Round 4 of the city of Schenectady’s budget battle, featuring Mayor Gary McCarthy on one side and the City Council on the other, will take place at tonight’s council meeting. Especially given all that has gone before, the public deserves a ringside seat this time.
For a brief history, on Sept. 30 McCarthy unveiled his 2013 budget proposal, which called for a relatively modest 4.18 percent tax increase and a $20 garbage fee increase. A few weeks later, using information that clearly showed the mayor’s budget was padded — information provided by a former budget analyst whom McCarthy had fired for openly opposing the city’s sales tax agreement with the county — the council passed its own budget that called for only a 1.7 percent tax increase. And that’s where things stood until last Friday, when McCarthy vetoed the council’s budget with little in the way of explanation.
Yesterday he elaborated some. One objection was procedural: McCarthy said the council members adopted a budget with no formal document in front of them, either his complete budget with line-by-line changes or a totally new document of their own. He suggested their action might not even be legal for that reason. This strikes us as a weak argument since the council members were working from McCarthy’s proposed budget and the document they released showed that budget, complete with codes, account descriptions, position titles and savings from their changes.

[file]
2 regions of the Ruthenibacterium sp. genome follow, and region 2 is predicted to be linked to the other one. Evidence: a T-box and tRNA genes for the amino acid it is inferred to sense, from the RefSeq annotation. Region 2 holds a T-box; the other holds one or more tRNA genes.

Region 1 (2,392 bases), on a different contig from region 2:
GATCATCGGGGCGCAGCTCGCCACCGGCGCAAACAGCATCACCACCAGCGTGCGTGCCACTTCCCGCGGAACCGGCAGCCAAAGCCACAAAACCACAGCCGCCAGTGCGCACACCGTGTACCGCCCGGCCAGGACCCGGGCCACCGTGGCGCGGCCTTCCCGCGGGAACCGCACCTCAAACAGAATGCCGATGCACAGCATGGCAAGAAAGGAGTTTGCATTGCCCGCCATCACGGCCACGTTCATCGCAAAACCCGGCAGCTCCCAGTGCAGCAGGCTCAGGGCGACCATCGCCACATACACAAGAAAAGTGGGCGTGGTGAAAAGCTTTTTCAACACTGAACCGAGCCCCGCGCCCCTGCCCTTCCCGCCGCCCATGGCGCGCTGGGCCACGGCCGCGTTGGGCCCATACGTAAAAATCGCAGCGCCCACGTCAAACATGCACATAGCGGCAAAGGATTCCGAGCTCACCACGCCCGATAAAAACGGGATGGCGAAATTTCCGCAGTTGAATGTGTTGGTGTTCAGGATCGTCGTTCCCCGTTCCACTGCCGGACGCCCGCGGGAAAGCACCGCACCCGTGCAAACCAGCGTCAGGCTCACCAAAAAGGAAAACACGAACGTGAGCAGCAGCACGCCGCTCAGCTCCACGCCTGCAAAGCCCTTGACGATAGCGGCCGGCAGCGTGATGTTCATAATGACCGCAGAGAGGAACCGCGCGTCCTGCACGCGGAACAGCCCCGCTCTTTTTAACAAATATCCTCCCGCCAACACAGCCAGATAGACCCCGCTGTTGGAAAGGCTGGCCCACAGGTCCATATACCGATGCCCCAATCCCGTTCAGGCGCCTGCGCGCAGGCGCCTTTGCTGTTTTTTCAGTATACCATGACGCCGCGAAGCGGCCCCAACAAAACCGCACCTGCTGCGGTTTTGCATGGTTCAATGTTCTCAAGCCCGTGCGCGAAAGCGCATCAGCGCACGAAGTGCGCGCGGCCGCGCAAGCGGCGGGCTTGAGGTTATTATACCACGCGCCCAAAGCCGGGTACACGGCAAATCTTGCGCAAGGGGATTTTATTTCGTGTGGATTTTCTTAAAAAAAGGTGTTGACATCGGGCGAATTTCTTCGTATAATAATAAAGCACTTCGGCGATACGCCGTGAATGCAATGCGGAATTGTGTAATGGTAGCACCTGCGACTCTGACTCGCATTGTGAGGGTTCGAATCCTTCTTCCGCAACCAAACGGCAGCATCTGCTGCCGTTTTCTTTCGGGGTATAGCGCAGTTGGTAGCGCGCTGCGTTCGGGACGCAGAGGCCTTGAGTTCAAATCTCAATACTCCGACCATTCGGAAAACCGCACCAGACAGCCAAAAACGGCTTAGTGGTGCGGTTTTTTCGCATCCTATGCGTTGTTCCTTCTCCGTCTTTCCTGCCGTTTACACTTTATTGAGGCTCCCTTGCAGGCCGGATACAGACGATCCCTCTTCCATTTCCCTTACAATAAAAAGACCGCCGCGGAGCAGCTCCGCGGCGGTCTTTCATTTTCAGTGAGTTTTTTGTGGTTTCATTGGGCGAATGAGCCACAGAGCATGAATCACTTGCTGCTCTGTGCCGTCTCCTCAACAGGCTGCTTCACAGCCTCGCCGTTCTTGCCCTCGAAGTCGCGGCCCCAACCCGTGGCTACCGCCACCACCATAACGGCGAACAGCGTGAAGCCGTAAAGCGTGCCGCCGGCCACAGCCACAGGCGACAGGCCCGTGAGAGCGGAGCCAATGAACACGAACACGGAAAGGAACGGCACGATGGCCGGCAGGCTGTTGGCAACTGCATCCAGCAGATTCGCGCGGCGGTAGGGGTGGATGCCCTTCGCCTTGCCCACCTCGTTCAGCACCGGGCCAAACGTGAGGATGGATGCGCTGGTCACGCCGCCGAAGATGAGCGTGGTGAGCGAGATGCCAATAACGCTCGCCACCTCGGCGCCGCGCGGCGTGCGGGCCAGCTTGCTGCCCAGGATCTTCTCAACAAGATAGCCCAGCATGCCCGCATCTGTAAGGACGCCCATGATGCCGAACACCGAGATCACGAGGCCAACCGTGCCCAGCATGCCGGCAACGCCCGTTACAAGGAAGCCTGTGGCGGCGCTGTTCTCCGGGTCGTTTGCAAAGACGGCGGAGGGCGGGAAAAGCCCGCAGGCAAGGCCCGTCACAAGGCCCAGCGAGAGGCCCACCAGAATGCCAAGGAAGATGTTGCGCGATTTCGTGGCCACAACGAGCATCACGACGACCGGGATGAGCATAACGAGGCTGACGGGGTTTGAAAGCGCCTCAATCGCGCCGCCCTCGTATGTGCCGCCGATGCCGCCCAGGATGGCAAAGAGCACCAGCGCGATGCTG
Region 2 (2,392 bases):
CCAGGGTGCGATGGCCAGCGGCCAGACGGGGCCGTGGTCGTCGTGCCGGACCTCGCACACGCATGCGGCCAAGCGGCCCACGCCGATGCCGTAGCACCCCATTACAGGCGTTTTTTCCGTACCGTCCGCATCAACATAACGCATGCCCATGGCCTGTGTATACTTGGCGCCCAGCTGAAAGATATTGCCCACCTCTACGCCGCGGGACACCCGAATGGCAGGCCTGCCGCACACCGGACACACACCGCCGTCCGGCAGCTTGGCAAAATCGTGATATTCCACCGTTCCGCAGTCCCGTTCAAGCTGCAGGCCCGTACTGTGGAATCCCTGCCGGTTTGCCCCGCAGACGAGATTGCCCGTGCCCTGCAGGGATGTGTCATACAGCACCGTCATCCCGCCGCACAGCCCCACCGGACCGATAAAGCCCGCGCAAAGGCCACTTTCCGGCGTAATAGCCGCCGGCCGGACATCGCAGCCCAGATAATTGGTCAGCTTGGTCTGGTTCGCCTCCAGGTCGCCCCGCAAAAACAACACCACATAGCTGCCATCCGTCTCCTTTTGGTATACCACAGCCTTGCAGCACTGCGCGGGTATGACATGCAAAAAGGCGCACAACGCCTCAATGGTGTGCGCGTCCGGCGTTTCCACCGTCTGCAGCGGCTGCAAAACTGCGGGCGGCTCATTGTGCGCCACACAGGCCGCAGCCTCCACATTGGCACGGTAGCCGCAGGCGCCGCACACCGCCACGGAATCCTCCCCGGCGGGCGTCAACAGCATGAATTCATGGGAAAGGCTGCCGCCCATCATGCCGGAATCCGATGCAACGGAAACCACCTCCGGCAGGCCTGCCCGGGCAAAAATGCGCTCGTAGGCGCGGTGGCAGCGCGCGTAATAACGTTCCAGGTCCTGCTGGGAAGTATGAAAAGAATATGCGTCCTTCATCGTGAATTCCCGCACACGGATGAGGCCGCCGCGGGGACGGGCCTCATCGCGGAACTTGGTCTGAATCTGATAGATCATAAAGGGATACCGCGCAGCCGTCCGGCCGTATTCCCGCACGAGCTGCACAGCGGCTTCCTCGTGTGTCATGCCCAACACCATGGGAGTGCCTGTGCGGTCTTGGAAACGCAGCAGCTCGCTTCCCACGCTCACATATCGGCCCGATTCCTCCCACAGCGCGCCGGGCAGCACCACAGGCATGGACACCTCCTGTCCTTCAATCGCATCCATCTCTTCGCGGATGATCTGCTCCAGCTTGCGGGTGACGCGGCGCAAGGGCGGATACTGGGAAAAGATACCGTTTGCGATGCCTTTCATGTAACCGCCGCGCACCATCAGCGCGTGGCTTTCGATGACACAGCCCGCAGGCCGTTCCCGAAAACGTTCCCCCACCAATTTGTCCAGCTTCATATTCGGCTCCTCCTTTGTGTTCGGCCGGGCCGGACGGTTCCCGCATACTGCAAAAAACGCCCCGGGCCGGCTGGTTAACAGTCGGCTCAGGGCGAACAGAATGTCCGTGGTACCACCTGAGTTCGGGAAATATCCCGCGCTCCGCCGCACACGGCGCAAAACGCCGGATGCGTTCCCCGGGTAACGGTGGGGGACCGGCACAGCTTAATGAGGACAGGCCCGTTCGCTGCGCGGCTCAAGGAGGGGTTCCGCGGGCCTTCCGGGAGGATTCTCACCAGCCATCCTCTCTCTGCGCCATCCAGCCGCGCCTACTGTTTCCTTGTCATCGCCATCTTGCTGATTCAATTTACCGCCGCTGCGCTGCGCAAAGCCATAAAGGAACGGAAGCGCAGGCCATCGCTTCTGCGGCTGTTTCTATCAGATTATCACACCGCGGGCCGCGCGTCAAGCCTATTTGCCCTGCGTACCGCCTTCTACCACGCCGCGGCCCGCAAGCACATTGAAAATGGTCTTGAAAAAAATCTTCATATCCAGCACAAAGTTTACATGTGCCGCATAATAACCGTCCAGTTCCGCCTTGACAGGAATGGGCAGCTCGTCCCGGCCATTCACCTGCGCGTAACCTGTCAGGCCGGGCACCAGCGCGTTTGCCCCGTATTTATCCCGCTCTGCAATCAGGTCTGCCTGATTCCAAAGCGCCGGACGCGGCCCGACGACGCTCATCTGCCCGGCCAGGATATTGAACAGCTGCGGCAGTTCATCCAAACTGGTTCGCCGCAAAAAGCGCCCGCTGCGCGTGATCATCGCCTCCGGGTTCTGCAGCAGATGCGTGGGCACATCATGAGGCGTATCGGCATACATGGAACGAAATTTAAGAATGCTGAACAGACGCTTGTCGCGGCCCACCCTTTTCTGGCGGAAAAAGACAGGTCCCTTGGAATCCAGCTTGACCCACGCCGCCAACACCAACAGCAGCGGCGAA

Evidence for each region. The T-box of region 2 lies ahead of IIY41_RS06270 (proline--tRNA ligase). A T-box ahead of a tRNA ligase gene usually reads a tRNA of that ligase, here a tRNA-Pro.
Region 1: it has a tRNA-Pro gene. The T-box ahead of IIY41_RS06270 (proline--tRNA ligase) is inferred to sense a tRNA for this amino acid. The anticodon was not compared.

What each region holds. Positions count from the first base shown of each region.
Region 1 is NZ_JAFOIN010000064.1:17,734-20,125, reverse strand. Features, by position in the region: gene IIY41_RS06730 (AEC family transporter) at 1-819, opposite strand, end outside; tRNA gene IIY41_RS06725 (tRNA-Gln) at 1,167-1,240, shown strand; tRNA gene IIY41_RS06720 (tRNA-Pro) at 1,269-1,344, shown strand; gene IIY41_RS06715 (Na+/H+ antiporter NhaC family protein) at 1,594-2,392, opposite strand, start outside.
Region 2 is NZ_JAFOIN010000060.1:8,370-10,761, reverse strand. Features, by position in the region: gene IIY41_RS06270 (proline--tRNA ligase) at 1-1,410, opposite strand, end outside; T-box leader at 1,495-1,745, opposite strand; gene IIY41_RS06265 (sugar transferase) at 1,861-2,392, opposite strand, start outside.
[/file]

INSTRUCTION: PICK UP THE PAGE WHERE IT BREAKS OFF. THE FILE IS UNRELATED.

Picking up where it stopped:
McCarthy’s other objection has to do with substance, and has more merit. He argues that his budget, with the increased tax revenues, is needed to rebuild the city’s cash cushion (which was recently knocked down to just $75,000 after the city paid a bill) and keep Moody’s from lowering the city’s credit rating to junk bond status. Moody’s action, which would lead to higher borrowing costs and further damage to the city’s reputation, could happen as early as April with the council’s budget, he said.
The council tried to address the surplus issue by setting aside half of their savings in a reserve fund; but with the way its budget is worded, according to McCarthy, the money couldn’t be used for cash flow. That’s one change the council members might be willing to consider. They might even be willing to consider a larger tax increase if McCarthy can show it’s necessary to satisfy Moody’s and put the city on solider financial footing for the long term.
But it needs to be with honest numbers this time, which were lacking in McCarthy’s budget. And with a public discussion, which was lacking in the council’s, where the vote was taken the day after a closed-door political caucus that did not include the one non-Democratic member, Vince Riggi.
The fact that the Democrats held the same kind of meeting last night does not bode well for an open, public discussion tonight.